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Diabetes Health Center

Medical Reference Related to Diabetes

  1. Diabetes Support

    As with any chronic illness, dealing with diabetes can be stressful. But you can learn to cope with the help of your health care team, family, friends, therapy, and support groups and organizations.

  2. Diabetes and Organ Transplant

    The link between diabetes and organ transplants may be more complicated than you know. Learn more.

  3. Diabetes and the Insulin Pump

    Learn when and why an insulin pump would be used to help treat diabetes.

  4. Diabetes Prevention Program

    WebMD looks at the Diabetes Prevention Program, a major research study aimed at discovering whether diet, exercise, or the drug metformin could prevent type 2 diabetes in those with prediabetes.

  5. Diabetes Basics

    Learn the basics about all types of diabetes from the experts at WebMD.

  6. Islet Cell Transplantation for the Treatment of Diabetes

    The experts at WebMD explain how islet cell transplantation can be used to treat type 1 diabetes.

  7. The Basics of a Healthy Diabetes Diet

    While there is no such thing as a diabetes diet, there are certain guidelines to keep in mind for keeping your blood sugar levels in check. WebMD provides an overview of how to eat if you have diabetes.

  8. Treatment Options for Diabetes

    Explore your options for diabetes control, from metformin to insulin and beyond. See the latest in diabetes treatments and tools you can use for blood sugar control.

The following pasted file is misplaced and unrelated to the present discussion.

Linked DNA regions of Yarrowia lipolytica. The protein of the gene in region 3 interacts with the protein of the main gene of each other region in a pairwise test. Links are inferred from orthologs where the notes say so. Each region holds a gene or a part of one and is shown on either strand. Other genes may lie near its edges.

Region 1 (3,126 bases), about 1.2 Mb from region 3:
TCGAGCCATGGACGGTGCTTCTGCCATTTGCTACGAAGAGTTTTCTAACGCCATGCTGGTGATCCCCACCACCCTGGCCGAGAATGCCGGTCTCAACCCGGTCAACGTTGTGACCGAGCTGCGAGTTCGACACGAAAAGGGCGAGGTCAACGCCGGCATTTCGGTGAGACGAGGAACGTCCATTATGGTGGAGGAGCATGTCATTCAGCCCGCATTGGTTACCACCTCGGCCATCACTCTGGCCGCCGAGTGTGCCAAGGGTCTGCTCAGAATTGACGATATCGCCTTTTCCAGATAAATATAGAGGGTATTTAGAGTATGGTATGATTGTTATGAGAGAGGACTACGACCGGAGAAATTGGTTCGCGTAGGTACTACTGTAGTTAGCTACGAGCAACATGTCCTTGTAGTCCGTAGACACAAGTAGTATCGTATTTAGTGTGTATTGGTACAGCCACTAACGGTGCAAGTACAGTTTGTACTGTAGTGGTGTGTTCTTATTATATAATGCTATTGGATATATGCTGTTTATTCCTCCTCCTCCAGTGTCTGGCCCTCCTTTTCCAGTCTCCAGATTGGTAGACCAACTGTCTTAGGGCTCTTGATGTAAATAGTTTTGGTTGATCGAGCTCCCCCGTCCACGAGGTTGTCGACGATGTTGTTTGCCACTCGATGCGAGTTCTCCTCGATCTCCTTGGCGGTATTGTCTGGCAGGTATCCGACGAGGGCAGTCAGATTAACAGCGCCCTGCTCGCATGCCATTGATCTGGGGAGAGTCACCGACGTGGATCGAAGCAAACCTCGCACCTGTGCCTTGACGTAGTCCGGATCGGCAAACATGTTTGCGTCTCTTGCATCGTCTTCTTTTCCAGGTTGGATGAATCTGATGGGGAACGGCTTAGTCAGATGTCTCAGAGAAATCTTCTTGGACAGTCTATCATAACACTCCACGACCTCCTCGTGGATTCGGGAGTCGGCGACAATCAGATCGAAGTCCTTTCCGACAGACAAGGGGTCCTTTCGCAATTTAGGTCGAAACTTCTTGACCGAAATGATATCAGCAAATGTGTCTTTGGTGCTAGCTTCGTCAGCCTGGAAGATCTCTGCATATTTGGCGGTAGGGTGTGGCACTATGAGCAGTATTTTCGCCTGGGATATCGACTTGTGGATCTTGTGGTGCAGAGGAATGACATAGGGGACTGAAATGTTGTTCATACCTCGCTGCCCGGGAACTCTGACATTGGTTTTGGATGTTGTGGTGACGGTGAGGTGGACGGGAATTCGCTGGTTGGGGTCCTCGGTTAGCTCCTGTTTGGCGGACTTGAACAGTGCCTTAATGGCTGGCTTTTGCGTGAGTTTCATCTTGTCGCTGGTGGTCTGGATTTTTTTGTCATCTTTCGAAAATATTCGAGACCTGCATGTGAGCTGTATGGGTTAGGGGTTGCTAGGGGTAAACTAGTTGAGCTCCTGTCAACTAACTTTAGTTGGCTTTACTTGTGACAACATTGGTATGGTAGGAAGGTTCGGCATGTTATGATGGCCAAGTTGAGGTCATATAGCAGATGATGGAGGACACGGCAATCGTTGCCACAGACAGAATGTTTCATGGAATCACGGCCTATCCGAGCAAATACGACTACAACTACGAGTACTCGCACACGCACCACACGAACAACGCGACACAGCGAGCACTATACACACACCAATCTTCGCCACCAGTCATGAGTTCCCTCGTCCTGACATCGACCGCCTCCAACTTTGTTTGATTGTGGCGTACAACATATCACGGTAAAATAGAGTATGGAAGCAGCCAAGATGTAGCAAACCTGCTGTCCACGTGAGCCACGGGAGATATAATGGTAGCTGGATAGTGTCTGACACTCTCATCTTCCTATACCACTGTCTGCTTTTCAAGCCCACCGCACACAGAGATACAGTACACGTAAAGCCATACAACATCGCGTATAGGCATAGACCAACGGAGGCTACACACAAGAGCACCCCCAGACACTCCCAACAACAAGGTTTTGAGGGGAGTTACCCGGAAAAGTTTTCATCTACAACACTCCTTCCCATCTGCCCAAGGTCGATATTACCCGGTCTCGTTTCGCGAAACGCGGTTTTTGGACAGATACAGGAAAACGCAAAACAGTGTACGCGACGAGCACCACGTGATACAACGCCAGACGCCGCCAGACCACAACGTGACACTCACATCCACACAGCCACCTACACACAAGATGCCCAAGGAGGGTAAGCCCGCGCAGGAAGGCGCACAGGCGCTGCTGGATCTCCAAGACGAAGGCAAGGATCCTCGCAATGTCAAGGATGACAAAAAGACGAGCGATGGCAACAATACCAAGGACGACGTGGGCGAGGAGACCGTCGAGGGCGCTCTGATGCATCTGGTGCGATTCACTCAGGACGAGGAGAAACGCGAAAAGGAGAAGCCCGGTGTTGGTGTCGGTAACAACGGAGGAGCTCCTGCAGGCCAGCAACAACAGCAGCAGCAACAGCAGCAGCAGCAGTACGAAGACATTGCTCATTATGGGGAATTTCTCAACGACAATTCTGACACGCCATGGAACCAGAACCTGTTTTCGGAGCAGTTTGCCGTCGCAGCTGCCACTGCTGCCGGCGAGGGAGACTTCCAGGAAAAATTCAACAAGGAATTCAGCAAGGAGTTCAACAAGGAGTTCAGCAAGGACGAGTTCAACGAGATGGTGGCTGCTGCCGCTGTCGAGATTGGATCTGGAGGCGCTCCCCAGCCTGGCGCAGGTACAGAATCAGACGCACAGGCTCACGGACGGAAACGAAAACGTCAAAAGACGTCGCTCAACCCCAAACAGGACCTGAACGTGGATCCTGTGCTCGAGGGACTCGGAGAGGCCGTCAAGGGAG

9. Carbohydrates, Fiber, and Diabetes

    Learn about carbohydrate counting and fiber intake for those with diabetes.

  10. Type 2 Diabetes in Children

    WebMD gives you the basics on type 2 diabetes in children, including prevention strategies and special concerns with teens.

Displaying 1 - 10 of 469 Articles Page 1 2 3 4 5 6 7 8 9 10 Next >>

Is This Normal? Get the Facts Fast!

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What type of diabetes do you have?
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Answer:
Low
0-69
Normal
70-130
High
131+

Your level is currently

If the level is below 70 or you are experiencing symptoms such as shaking, sweating or difficulty thinking, you will need to raise the number immediately. A quick solution is to eat a few pieces of hard candy or 1 tablespoon of sugar or honey. Recheck your numbers again in 15 minutes to see if the number has gone up. If not, repeat the steps above or call your doctor.

People who experience hypoglycemia several times in a week should call their health care provider. It's important to monitor your levels each day so you can make sure your numbers are within the range. If you are pregnant always consult with your health care provider.

Congratulations on taking steps to manage your health.

However, it's important to continue to track your numbers so that you can make lifestyle changes if needed. If you are pregnant always consult with your physician.

Your level is high if this reading was taken before eating. Aim for 70-130 before meals and less than 180 two hours after meals.

Even if your number is high, it's not too late for you to take control of your health and lower your blood sugar.

One of the first steps is to monitor your levels each day. If you are pregnant always consult with your physician.

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